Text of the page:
KNOXVILLE - The price paid for 15 NFL seasons is evident as he enters.
Joe Montana moves slowly, almost carefully, as he sits to conduct another in a series of interviews with area media at the downtown Hilton on Tuesday.
Joe Cool is 51 now. The three-time Super Bowl MVP turns with his torso to make eye contact, the result of surgery two years ago to fuse the spine in his neck.
The twinkling baby blues that charmed America out of its socks a
decade ago are still there. The right one, though, droops
occasionally, the product of nerve damage sustained during a Hall of Fame career that included four Super Bowl titles, eight Pro Bowl selections and two league most valuable player awards.
Theres the elbow injury that hastened his exit from San Francisco, the left knee soon to be replaced, the 12 surgeries, the six (documented) concussions.
Montana weathered it all and never flinched.
Then came "the silent killer," something all the toughness in the world can do nothing about. In 2002, the king of the comebacks was diagnosed with hypertension.
"I was surprised," Montana said. "I really didnt think a lot about it because I didnt have any symptoms before I went in. When you feel OK and you dont have any symptoms, you dont think about it."
A routine checkup four years ago revealed Montanas blood pressure was "sky high." Later the same day, he saw a cardiologist, where it was revealed one of Montanas arteries was partially blocked.
Medication has since brought the former 49ers high blood pressure under control. Grateful for the reprieve, Montana soon joined forces with cardiologist and preventive health expert James Rippe. Together, the pair launched BP Success Zone, a national education campaign to raise awareness of hypertension and promote testing.
Montanas wife, Jennifer, has signed on with the program to emphasize the importance of family support in keeping hypertension under control.
Montanas celebrity has helped raise awareness of hypertension as few others could, Rippe said. If it can strike a former NFL quarterback, one whose grace under pressure was much-renowned, the fact no one is immune is more likely to hit home.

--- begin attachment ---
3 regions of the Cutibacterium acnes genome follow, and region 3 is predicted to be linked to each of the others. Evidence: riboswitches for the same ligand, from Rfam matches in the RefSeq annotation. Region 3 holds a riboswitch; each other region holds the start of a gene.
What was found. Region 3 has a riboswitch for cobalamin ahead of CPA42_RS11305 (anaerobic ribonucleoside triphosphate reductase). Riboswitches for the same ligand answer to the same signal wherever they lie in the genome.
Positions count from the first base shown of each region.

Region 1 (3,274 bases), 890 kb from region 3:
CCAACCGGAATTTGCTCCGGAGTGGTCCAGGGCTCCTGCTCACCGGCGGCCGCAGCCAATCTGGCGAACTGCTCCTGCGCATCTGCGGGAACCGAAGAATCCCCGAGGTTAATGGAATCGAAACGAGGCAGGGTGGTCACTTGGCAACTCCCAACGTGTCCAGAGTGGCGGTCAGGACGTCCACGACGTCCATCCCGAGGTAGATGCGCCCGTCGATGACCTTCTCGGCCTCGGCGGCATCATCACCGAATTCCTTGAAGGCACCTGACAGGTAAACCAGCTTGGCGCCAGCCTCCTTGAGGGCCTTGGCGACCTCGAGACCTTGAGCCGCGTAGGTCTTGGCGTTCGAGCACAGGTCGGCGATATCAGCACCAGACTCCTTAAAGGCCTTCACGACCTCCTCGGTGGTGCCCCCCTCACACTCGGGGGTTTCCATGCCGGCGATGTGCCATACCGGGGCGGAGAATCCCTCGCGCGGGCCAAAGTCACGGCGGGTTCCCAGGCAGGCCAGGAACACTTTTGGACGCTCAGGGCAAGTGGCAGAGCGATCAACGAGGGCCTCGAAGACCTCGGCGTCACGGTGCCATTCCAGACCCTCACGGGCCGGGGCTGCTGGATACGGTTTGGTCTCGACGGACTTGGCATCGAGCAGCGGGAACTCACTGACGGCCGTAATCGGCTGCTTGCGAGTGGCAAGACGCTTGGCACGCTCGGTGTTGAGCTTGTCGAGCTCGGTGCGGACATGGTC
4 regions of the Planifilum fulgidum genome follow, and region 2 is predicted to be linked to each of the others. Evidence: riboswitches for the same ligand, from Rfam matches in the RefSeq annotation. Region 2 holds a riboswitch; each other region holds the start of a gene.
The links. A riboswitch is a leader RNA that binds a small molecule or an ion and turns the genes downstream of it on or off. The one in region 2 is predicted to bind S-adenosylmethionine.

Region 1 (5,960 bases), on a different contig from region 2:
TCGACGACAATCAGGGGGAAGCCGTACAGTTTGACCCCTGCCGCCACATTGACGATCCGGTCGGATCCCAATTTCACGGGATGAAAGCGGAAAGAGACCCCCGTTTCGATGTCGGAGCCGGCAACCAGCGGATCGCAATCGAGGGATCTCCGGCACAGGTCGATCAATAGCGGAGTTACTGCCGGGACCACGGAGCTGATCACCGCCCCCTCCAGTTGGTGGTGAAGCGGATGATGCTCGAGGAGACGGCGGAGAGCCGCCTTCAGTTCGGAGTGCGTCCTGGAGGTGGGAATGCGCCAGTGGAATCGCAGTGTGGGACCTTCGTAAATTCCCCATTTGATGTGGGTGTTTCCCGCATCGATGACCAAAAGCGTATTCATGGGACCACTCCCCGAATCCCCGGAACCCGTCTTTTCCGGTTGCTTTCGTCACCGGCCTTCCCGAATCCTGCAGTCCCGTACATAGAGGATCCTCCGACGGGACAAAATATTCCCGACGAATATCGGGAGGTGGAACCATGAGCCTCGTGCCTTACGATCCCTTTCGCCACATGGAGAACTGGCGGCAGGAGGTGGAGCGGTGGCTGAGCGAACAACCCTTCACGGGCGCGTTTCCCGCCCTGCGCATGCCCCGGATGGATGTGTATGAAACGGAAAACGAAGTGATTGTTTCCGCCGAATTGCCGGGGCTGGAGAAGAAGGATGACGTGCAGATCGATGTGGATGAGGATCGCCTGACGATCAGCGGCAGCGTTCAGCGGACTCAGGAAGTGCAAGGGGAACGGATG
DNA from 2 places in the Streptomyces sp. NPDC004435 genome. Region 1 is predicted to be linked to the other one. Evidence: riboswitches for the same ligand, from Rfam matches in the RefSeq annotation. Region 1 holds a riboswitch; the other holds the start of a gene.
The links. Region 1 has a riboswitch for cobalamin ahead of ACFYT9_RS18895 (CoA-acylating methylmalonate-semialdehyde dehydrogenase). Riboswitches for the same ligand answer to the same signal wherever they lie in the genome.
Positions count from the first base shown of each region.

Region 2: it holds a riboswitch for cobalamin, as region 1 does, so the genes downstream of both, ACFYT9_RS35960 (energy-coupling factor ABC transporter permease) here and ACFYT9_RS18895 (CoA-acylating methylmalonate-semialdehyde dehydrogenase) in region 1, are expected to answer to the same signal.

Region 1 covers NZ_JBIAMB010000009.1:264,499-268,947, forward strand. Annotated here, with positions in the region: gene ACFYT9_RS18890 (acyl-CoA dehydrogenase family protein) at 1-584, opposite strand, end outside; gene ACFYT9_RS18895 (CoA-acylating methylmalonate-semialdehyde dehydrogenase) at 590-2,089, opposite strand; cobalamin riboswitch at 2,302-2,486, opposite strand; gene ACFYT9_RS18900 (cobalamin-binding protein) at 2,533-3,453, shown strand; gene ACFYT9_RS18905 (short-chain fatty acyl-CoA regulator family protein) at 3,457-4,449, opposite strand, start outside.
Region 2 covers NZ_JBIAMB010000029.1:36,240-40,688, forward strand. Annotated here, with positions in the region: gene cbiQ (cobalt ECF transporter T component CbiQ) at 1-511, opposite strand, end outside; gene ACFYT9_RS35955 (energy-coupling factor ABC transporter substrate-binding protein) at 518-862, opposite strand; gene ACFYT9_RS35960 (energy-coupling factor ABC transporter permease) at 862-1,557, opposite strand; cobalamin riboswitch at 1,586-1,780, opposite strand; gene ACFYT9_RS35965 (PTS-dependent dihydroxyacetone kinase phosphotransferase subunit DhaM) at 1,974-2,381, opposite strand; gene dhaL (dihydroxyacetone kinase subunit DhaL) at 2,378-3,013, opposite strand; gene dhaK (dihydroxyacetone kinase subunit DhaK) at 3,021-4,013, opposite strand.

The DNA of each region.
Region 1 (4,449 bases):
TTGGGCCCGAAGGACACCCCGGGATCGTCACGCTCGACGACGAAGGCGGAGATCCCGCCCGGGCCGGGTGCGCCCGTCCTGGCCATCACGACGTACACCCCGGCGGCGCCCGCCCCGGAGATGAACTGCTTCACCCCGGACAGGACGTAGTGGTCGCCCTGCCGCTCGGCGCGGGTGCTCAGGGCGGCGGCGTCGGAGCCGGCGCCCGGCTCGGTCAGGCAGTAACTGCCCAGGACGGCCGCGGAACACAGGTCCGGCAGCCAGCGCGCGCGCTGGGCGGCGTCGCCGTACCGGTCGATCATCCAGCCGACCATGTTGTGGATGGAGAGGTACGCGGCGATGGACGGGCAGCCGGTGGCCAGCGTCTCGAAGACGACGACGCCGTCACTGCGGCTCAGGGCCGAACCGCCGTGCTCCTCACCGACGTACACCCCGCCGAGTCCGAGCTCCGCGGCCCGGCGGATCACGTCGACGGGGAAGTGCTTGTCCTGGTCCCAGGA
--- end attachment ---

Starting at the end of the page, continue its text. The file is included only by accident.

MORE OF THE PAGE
"How could Joe Montana get high blood pressure?" Rippe said. "The answer is, I dont know.
"It really underscores anybody can get high blood pressure. Its one of the main reasons Joe is such an excellent spokesperson for this campaign."
That Montana felt no symptoms is why hypertension is commonly referred to as the silent killer, he added.
"If he hadnt gotten into an on-going discussion with his doctor, he would never have fixed this," Rippe said.
Tuesdays stop in Knoxville is part of a trek that has taken
Montana and Rippe to 68 cities the last five years, with another
130 locales reached by satellite tour. Interest has never waned, Rippe said.
"Five years down the road, theres still enormous interest about this problem," he said.
A leading authority on preventive cardiology, Rippe has written extensively on health and fitness, including such works as "Fit Over Forty," "The Healthy Heart for Dummies" and "The Healthy Heart Cookbook for Dummies."
Montana, who was forced to alter his diet to control his blood pressure, wrote the forward for Rippes latest work. The give and take between them while promoting the BP Success Zone program has helped lessen Montanas persona as a famous athlete and made him more of an everyman, Rippe said.
"Joe and I have become good friends," he said. "Joe is a good guy. What you see here is what you get. Hes very passionate about this, and Joe is a very honest guy."
Literature distributed Tuesday cites compelling statistics for the
programs necessity, Rippe said:
- An estimated 72 million, or nearly one in three adult Americans, suffer from high blood pressure.
- Approximately 67 percent of people with high blood pressure do not have it under control.
- High blood pressure is listed as a primary or contributing cause of death in approximately one in nine deaths per year.
- Over 50 percent of Tennessee residents aged 55-64 have been told by a healthcare professional they have hypertension.
- Approximately 40 percent of people taking hypertension medication still dont have their high blood pressure under control.
In spite of warnings, hypertension remains a wide-reaching health
issue that is little discussed, Montana said.
"You dont hear about high blood pressure because they have a means to control it," he said.
Football brought Montana fame, but it wasnt his first love. Hed been an All-State basketball player in high school. He turned down a scholarship to North Carolina State when Notre Dame came forward with an offer to play football.
With the toll football has taken on his body, Montana was asked if he ever regretted not signing with the Wolfpack. Hes still involved with the game, serving as coach of sons Nathaniel and Nicholas AAU team.
"I might not have been sitting here (if basketball had been the choice)," he said, "but I would have had a lot of fun."
Had Montanas hypertension not been diagnosed, Rippe said, the
what-ifs could have been infinitely more serious.